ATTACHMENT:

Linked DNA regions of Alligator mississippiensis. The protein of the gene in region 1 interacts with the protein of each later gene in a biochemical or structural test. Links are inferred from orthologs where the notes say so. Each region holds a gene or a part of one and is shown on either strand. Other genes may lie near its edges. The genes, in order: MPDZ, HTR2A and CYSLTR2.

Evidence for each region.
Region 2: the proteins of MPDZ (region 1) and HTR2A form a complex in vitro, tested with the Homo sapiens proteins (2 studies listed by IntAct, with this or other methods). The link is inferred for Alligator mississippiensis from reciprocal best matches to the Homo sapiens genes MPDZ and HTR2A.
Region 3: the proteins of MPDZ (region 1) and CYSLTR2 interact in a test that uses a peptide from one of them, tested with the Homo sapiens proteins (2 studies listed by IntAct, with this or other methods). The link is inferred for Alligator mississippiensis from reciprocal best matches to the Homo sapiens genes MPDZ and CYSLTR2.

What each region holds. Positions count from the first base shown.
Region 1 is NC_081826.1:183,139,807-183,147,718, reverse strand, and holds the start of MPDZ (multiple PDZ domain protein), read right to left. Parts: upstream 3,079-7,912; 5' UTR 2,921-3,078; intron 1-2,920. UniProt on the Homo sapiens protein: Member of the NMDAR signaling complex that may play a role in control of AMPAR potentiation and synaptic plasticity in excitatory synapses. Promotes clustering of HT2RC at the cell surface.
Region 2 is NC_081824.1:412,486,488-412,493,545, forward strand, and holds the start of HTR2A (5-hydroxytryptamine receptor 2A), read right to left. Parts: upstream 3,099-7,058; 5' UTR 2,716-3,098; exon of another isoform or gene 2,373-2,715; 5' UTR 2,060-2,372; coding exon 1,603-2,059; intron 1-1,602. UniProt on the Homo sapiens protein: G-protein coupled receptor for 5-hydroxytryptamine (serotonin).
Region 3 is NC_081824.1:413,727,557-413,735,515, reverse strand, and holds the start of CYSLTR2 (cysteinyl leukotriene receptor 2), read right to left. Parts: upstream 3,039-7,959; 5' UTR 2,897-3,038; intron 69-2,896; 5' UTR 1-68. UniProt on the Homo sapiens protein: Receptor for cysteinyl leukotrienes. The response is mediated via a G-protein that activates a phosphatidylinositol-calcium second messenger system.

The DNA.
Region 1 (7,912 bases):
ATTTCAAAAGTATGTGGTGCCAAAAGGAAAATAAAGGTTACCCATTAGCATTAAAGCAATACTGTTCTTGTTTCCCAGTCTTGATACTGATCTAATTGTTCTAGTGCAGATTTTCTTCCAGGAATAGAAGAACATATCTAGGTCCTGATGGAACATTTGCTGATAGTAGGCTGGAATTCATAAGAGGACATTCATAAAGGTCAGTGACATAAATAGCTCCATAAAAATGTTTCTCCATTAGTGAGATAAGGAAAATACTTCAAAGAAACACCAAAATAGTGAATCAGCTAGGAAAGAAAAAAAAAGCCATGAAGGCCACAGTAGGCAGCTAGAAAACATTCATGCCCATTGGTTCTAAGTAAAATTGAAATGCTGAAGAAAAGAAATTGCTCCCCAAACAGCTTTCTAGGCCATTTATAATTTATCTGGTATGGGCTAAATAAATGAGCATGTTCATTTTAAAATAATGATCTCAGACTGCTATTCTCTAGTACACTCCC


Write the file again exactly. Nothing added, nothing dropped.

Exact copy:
Linked DNA regions of Alligator mississippiensis. The protein of the gene in region 1 interacts with the protein of each later gene in a biochemical or structural test. Links are inferred from orthologs where the notes say so. Each region holds a gene or a part of one and is shown on either strand. Other genes may lie near its edges. The genes, in order: MPDZ, HTR2A and CYSLTR2.

Evidence for each region.
Region 2: the proteins of MPDZ (region 1) and HTR2A form a complex in vitro, tested with the Homo sapiens proteins (2 studies listed by IntAct, with this or other methods). The link is inferred for Alligator mississippiensis from reciprocal best matches to the Homo sapiens genes MPDZ and HTR2A.
Region 3: the proteins of MPDZ (region 1) and CYSLTR2 interact in a test that uses a peptide from one of them, tested with the Homo sapiens proteins (2 studies listed by IntAct, with this or other methods). The link is inferred for Alligator mississippiensis from reciprocal best matches to the Homo sapiens genes MPDZ and CYSLTR2.

What each region holds. Positions count from the first base shown.
Region 1 is NC_081826.1:183,139,807-183,147,718, reverse strand, and holds the start of MPDZ (multiple PDZ domain protein), read right to left. Parts: upstream 3,079-7,912; 5' UTR 2,921-3,078; intron 1-2,920. UniProt on the Homo sapiens protein: Member of the NMDAR signaling complex that may play a role in control of AMPAR potentiation and synaptic plasticity in excitatory synapses. Promotes clustering of HT2RC at the cell surface.
Region 2 is NC_081824.1:412,486,488-412,493,545, forward strand, and holds the start of HTR2A (5-hydroxytryptamine receptor 2A), read right to left. Parts: upstream 3,099-7,058; 5' UTR 2,716-3,098; exon of another isoform or gene 2,373-2,715; 5' UTR 2,060-2,372; coding exon 1,603-2,059; intron 1-1,602. UniProt on the Homo sapiens protein: G-protein coupled receptor for 5-hydroxytryptamine (serotonin).
Region 3 is NC_081824.1:413,727,557-413,735,515, reverse strand, and holds the start of CYSLTR2 (cysteinyl leukotriene receptor 2), read right to left. Parts: upstream 3,039-7,959; 5' UTR 2,897-3,038; intron 69-2,896; 5' UTR 1-68. UniProt on the Homo sapiens protein: Receptor for cysteinyl leukotrienes. The response is mediated via a G-protein that activates a phosphatidylinositol-calcium second messenger system.

The DNA.
Region 1 (7,912 bases):
ATTTCAAAAGTATGTGGTGCCAAAAGGAAAATAAAGGTTACCCATTAGCATTAAAGCAATACTGTTCTTGTTTCCCAGTCTTGATACTGATCTAATTGTTCTAGTGCAGATTTTCTTCCAGGAATAGAAGAACATATCTAGGTCCTGATGGAACATTTGCTGATAGTAGGCTGGAATTCATAAGAGGACATTCATAAAGGTCAGTGACATAAATAGCTCCATAAAAATGTTTCTCCATTAGTGAGATAAGGAAAATACTTCAAAGAAACACCAAAATAGTGAATCAGCTAGGAAAGAAAAAAAAAGCCATGAAGGCCACAGTAGGCAGCTAGAAAACATTCATGCCCATTGGTTCTAAGTAAAATTGAAATGCTGAAGAAAAGAAATTGCTCCCCAAACAGCTTTCTAGGCCATTTATAATTTATCTGGTATGGGCTAAATAAATGAGCATGTTCATTTTAAAATAATGATCTCAGACTGCTATTCTCTAGTACACTCCC